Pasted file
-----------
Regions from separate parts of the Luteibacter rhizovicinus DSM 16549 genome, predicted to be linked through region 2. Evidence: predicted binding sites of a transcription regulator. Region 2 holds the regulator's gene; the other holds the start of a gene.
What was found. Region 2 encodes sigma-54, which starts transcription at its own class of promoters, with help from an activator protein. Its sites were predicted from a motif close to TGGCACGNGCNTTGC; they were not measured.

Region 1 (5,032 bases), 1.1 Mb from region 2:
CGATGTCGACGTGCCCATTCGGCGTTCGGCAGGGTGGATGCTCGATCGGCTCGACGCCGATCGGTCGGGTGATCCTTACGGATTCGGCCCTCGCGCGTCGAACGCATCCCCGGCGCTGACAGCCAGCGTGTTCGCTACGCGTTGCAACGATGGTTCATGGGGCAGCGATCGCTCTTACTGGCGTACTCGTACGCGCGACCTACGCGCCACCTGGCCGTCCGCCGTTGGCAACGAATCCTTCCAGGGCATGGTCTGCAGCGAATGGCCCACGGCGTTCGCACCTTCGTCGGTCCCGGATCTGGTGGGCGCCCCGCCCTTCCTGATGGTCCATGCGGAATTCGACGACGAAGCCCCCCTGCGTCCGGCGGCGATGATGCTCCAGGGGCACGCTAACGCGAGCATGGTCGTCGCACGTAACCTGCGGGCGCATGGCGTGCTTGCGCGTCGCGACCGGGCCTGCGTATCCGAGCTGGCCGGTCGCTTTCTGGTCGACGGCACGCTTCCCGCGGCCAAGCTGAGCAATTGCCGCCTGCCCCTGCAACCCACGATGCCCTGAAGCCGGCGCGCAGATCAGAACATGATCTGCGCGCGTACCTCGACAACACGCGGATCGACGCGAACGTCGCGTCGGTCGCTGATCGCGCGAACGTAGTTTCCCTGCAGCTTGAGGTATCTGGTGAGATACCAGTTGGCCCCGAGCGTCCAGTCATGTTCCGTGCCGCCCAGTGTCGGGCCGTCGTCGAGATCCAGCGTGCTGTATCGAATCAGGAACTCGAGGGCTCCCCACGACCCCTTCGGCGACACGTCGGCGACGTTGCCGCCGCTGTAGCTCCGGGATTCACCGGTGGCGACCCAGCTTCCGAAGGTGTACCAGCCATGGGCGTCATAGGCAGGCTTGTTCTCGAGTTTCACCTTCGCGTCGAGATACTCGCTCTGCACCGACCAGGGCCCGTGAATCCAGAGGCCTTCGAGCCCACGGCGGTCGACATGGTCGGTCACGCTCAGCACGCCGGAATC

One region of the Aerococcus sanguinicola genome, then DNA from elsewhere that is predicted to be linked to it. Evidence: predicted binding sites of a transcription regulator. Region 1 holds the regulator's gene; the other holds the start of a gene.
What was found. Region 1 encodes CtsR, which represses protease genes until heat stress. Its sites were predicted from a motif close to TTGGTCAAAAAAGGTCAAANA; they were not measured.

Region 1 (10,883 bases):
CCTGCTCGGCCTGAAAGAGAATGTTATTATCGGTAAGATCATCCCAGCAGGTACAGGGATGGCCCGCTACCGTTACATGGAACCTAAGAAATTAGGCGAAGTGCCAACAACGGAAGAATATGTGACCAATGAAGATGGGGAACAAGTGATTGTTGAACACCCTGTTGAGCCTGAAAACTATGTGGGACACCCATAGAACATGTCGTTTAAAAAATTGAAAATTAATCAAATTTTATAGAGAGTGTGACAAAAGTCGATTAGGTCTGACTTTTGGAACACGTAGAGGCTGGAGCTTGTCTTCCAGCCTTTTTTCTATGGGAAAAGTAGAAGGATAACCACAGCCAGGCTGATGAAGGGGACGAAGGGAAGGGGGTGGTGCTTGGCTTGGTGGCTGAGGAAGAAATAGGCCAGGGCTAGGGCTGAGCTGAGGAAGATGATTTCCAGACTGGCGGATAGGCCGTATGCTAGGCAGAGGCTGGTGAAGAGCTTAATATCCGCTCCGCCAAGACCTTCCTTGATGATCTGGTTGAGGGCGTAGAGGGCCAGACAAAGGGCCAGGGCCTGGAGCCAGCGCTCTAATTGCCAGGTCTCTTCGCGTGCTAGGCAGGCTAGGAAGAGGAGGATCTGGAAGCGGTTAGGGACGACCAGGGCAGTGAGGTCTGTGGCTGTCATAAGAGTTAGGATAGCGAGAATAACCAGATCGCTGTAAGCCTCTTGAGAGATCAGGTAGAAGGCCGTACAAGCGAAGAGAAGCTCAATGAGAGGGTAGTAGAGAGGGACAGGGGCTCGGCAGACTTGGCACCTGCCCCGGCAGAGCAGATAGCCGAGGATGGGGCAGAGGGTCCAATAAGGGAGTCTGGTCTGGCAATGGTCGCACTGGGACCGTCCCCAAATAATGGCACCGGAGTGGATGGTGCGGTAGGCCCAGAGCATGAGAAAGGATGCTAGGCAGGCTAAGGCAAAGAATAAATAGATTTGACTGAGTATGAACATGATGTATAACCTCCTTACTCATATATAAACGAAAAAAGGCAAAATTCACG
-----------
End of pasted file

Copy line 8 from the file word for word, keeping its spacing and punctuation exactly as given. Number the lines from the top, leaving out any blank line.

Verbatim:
CCTGCTCGGCCTGAAAGAGAATGTTATTATCGGTAAGATCATCCCAGCAGGTACAGGGATGGCCCGCTACCGTTACATGGAACCTAAGAAATTAGGCGAAGTGCCAACAACGGAAGAATATGTGACCAATGAAGATGGGGAACAAGTGATTGTTGAACACCCTGTTGAGCCTGAAAACTATGTGGGACACCCATAGAACATGTCGTTTAAAAAATTGAAAATTAATCAAATTTTATAGAGAGTGTGACAAAAGTCGATTAGGTCTGACTTTTGGAACACGTAGAGGCTGGAGCTTGTCTTCCAGCCTTTTTTCTATGGGAAAAGTAGAAGGATAACCACAGCCAGGCTGATGAAGGGGACGAAGGGAAGGGGGTGGTGCTTGGCTTGGTGGCTGAGGAAGAAATAGGCCAGGGCTAGGGCTGAGCTGAGGAAGATGATTTCCAGACTGGCGGATAGGCCGTATGCTAGGCAGAGGCTGGTGAAGAGCTTAATATCCGCTCCGCCAAGACCTTCCTTGATGATCTGGTTGAGGGCGTAGAGGGCCAGACAAAGGGCCAGGGCCTGGAGCCAGCGCTCTAATTGCCAGGTCTCTTCGCGTGCTAGGCAGGCTAGGAAGAGGAGGATCTGGAAGCGGTTAGGGACGACCAGGGCAGTGAGGTCTGTGGCTGTCATAAGAGTTAGGATAGCGAGAATAACCAGATCGCTGTAAGCCTCTTGAGAGATCAGGTAGAAGGCCGTACAAGCGAAGAGAAGCTCAATGAGAGGGTAGTAGAGAGGGACAGGGGCTCGGCAGACTTGGCACCTGCCCCGGCAGAGCAGATAGCCGAGGATGGGGCAGAGGGTCCAATAAGGGAGTCTGGTCTGGCAATGGTCGCACTGGGACCGTCCCCAAATAATGGCACCGGAGTGGATGGTGCGGTAGGCCCAGAGCATGAGAAAGGATGCTAGGCAGGCTAAGGCAAAGAATAAATAGATTTGACTGAGTATGAACATGATGTATAACCTCCTTACTCATATATAAACGAAAAAAGGCAAAATTCACG